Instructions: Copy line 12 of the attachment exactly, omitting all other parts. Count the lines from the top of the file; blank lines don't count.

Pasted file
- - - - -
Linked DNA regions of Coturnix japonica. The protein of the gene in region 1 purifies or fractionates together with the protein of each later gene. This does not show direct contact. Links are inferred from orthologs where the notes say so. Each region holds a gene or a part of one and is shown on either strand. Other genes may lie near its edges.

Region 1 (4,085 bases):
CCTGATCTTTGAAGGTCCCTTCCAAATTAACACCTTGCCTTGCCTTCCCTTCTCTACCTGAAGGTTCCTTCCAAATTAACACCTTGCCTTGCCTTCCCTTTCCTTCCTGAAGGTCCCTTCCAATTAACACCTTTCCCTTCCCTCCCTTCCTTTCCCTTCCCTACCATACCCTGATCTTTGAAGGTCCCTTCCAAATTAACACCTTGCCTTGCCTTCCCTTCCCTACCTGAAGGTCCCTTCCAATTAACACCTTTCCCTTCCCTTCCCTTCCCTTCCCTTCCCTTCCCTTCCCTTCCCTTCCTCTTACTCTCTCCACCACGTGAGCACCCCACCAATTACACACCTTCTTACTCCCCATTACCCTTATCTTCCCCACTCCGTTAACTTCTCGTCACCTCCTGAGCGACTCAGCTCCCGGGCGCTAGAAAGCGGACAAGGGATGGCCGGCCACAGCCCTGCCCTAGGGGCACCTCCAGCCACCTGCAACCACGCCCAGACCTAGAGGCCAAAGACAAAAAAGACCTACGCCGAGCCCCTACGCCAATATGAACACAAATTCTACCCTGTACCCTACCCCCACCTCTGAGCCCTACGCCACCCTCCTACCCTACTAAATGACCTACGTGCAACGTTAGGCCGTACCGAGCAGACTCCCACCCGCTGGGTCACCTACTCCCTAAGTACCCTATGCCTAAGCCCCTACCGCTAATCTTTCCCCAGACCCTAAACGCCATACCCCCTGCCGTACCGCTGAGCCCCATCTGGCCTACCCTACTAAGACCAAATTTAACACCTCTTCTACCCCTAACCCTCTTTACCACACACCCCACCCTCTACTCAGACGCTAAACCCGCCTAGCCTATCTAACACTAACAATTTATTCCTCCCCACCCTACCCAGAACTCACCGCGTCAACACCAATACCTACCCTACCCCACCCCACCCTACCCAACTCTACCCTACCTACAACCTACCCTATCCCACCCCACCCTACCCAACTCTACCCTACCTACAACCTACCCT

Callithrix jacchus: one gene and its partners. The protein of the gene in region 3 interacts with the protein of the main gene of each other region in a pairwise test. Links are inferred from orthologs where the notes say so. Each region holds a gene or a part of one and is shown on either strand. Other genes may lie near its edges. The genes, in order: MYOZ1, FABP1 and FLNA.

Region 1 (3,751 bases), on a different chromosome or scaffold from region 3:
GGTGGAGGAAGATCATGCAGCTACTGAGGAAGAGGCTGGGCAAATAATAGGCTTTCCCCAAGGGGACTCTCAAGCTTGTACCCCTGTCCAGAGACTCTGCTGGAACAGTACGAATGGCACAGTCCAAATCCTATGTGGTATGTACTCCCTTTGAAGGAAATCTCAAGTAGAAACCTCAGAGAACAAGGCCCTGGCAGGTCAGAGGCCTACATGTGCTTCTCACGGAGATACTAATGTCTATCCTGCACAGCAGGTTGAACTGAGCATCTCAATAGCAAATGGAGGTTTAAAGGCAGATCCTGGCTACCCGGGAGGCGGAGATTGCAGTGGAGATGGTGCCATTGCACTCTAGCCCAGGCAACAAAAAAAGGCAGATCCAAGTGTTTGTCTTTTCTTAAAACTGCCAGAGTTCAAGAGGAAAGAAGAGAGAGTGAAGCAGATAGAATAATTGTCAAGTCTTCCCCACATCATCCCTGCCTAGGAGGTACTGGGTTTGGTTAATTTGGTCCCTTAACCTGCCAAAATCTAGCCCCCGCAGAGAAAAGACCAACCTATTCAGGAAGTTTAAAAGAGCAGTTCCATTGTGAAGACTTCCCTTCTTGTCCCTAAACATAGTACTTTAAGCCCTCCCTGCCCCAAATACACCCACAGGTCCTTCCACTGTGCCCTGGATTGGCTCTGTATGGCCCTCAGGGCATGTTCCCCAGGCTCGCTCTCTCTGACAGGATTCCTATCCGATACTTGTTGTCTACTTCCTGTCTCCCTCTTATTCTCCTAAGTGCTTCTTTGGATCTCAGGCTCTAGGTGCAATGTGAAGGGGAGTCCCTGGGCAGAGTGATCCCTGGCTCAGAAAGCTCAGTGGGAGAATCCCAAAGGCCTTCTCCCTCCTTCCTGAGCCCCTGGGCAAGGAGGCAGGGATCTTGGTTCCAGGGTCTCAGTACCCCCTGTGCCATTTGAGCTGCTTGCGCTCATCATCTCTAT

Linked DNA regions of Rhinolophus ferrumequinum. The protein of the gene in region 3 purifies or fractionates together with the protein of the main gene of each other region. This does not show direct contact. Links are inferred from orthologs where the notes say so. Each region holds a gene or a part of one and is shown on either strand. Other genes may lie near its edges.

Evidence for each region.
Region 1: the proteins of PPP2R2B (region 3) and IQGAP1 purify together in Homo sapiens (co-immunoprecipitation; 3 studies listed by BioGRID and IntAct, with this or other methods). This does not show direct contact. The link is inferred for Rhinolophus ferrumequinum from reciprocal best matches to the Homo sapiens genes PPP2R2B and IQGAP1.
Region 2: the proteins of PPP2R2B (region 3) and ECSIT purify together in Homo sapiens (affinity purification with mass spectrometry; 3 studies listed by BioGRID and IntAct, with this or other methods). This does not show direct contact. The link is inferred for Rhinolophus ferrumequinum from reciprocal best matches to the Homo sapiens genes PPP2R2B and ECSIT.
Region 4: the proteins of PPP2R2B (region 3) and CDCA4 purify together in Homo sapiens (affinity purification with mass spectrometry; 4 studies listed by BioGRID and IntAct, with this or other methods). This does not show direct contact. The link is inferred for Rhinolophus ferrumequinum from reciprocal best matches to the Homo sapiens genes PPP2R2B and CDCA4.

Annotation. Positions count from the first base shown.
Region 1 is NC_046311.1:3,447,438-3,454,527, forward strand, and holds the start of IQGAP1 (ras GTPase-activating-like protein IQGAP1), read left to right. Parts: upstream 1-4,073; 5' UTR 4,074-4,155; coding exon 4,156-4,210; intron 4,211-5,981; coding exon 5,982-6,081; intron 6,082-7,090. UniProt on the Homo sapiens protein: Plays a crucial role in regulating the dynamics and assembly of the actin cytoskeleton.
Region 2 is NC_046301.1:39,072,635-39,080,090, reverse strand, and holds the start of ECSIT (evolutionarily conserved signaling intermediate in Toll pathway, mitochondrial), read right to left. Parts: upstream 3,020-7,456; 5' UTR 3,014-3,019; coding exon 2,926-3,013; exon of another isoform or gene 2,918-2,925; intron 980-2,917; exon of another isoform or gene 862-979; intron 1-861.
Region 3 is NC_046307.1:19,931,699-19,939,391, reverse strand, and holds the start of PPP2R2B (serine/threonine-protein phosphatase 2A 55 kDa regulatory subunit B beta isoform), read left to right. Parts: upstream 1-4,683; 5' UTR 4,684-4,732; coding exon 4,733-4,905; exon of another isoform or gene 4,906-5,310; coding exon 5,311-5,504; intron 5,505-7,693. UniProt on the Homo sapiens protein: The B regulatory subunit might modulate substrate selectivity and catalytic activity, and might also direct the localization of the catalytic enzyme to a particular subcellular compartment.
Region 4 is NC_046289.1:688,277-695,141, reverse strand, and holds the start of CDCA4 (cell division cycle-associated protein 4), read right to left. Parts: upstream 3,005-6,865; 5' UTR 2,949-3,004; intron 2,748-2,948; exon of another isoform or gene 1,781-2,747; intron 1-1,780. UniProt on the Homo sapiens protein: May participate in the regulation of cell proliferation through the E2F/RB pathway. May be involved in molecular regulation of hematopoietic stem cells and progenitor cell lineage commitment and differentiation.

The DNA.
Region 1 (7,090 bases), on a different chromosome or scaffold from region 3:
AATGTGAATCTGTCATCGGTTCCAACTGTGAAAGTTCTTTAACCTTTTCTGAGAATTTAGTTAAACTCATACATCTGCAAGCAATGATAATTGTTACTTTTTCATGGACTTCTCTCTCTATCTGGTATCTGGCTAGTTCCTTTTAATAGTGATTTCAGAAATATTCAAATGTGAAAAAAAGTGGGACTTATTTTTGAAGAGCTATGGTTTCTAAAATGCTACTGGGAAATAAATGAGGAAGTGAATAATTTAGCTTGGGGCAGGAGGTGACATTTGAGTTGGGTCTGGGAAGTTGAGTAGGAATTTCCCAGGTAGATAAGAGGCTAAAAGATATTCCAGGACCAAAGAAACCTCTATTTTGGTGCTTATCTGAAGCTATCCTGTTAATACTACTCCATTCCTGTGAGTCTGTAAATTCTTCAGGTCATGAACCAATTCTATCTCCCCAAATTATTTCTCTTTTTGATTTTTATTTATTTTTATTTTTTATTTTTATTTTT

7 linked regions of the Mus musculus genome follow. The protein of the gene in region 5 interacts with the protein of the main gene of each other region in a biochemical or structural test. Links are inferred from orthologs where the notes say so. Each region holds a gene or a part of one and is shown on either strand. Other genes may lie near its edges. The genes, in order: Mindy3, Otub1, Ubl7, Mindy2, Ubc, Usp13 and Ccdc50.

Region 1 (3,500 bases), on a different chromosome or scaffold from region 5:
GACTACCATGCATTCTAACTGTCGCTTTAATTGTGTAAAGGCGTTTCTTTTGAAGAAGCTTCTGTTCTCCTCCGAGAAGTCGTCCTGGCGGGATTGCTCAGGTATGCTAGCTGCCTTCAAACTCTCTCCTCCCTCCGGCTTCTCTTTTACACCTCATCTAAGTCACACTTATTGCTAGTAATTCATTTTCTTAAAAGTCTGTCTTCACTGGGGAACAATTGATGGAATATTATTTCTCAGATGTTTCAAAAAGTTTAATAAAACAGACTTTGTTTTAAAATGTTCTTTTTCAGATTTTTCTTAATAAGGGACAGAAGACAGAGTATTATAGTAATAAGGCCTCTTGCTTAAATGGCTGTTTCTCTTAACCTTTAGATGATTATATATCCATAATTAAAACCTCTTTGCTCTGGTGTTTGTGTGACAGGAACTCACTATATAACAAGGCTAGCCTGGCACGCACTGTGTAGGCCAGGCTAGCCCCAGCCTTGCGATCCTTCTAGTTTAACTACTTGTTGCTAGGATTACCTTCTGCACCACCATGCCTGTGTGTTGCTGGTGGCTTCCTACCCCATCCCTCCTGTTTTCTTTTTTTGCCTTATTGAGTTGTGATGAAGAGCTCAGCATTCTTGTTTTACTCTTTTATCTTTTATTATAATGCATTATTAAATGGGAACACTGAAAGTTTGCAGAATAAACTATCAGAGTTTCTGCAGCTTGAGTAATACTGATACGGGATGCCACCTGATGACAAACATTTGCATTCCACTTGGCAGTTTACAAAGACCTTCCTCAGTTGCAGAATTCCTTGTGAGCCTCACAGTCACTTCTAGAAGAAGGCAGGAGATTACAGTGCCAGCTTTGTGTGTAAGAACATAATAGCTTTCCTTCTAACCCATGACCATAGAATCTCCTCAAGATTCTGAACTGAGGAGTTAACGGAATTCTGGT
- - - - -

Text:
Annotation. Positions count from the first base shown.